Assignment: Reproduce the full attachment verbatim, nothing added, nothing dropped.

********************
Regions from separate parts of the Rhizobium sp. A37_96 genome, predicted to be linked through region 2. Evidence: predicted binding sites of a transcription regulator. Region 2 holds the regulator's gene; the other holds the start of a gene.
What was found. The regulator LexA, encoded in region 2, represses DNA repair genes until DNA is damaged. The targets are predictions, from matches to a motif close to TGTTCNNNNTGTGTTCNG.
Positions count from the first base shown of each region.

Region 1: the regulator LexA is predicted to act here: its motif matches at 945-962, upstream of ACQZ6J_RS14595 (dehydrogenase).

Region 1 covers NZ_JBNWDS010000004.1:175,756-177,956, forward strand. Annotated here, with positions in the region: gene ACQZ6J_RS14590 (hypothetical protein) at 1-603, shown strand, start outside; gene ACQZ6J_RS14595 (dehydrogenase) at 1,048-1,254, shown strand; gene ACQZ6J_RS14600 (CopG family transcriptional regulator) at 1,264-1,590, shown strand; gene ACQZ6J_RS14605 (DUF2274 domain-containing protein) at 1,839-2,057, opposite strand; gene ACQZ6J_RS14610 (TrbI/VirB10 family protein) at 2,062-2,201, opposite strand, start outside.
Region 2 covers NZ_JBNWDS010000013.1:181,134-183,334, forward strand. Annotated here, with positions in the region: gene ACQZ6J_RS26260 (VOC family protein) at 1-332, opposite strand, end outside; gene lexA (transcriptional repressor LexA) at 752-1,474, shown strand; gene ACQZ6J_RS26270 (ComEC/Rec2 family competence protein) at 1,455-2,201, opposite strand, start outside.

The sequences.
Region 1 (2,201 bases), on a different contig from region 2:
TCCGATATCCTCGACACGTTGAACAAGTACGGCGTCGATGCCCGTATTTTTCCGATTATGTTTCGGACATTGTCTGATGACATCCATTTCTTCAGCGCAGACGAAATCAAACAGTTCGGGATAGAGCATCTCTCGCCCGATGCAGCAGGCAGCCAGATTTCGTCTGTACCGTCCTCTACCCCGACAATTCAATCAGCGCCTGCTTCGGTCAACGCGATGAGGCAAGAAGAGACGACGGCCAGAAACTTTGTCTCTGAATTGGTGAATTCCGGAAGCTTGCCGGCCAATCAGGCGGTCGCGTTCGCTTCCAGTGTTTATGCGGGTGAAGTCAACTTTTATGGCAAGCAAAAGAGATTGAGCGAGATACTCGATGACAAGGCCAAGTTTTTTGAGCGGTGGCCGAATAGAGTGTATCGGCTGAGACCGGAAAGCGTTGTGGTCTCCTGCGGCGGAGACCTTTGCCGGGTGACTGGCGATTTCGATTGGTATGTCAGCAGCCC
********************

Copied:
Regions from separate parts of the Rhizobium sp. A37_96 genome, predicted to be linked through region 2. Evidence: predicted binding sites of a transcription regulator. Region 2 holds the regulator's gene; the other holds the start of a gene.
What was found. The regulator LexA, encoded in region 2, represses DNA repair genes until DNA is damaged. The targets are predictions, from matches to a motif close to TGTTCNNNNTGTGTTCNG.
Positions count from the first base shown of each region.

Region 1: the regulator LexA is predicted to act here: its motif matches at 945-962, upstream of ACQZ6J_RS14595 (dehydrogenase).

Region 1 covers NZ_JBNWDS010000004.1:175,756-177,956, forward strand. Annotated here, with positions in the region: gene ACQZ6J_RS14590 (hypothetical protein) at 1-603, shown strand, start outside; gene ACQZ6J_RS14595 (dehydrogenase) at 1,048-1,254, shown strand; gene ACQZ6J_RS14600 (CopG family transcriptional regulator) at 1,264-1,590, shown strand; gene ACQZ6J_RS14605 (DUF2274 domain-containing protein) at 1,839-2,057, opposite strand; gene ACQZ6J_RS14610 (TrbI/VirB10 family protein) at 2,062-2,201, opposite strand, start outside.
Region 2 covers NZ_JBNWDS010000013.1:181,134-183,334, forward strand. Annotated here, with positions in the region: gene ACQZ6J_RS26260 (VOC family protein) at 1-332, opposite strand, end outside; gene lexA (transcriptional repressor LexA) at 752-1,474, shown strand; gene ACQZ6J_RS26270 (ComEC/Rec2 family competence protein) at 1,455-2,201, opposite strand, start outside.

The sequences.
Region 1 (2,201 bases), on a different contig from region 2:
TCCGATATCCTCGACACGTTGAACAAGTACGGCGTCGATGCCCGTATTTTTCCGATTATGTTTCGGACATTGTCTGATGACATCCATTTCTTCAGCGCAGACGAAATCAAACAGTTCGGGATAGAGCATCTCTCGCCCGATGCAGCAGGCAGCCAGATTTCGTCTGTACCGTCCTCTACCCCGACAATTCAATCAGCGCCTGCTTCGGTCAACGCGATGAGGCAAGAAGAGACGACGGCCAGAAACTTTGTCTCTGAATTGGTGAATTCCGGAAGCTTGCCGGCCAATCAGGCGGTCGCGTTCGCTTCCAGTGTTTATGCGGGTGAAGTCAACTTTTATGGCAAGCAAAAGAGATTGAGCGAGATACTCGATGACAAGGCCAAGTTTTTTGAGCGGTGGCCGAATAGAGTGTATCGGCTGAGACCGGAAAGCGTTGTGGTCTCCTGCGGCGGAGACCTTTGCCGGGTGACTGGCGATTTCGATTGGTATGTCAGCAGCCC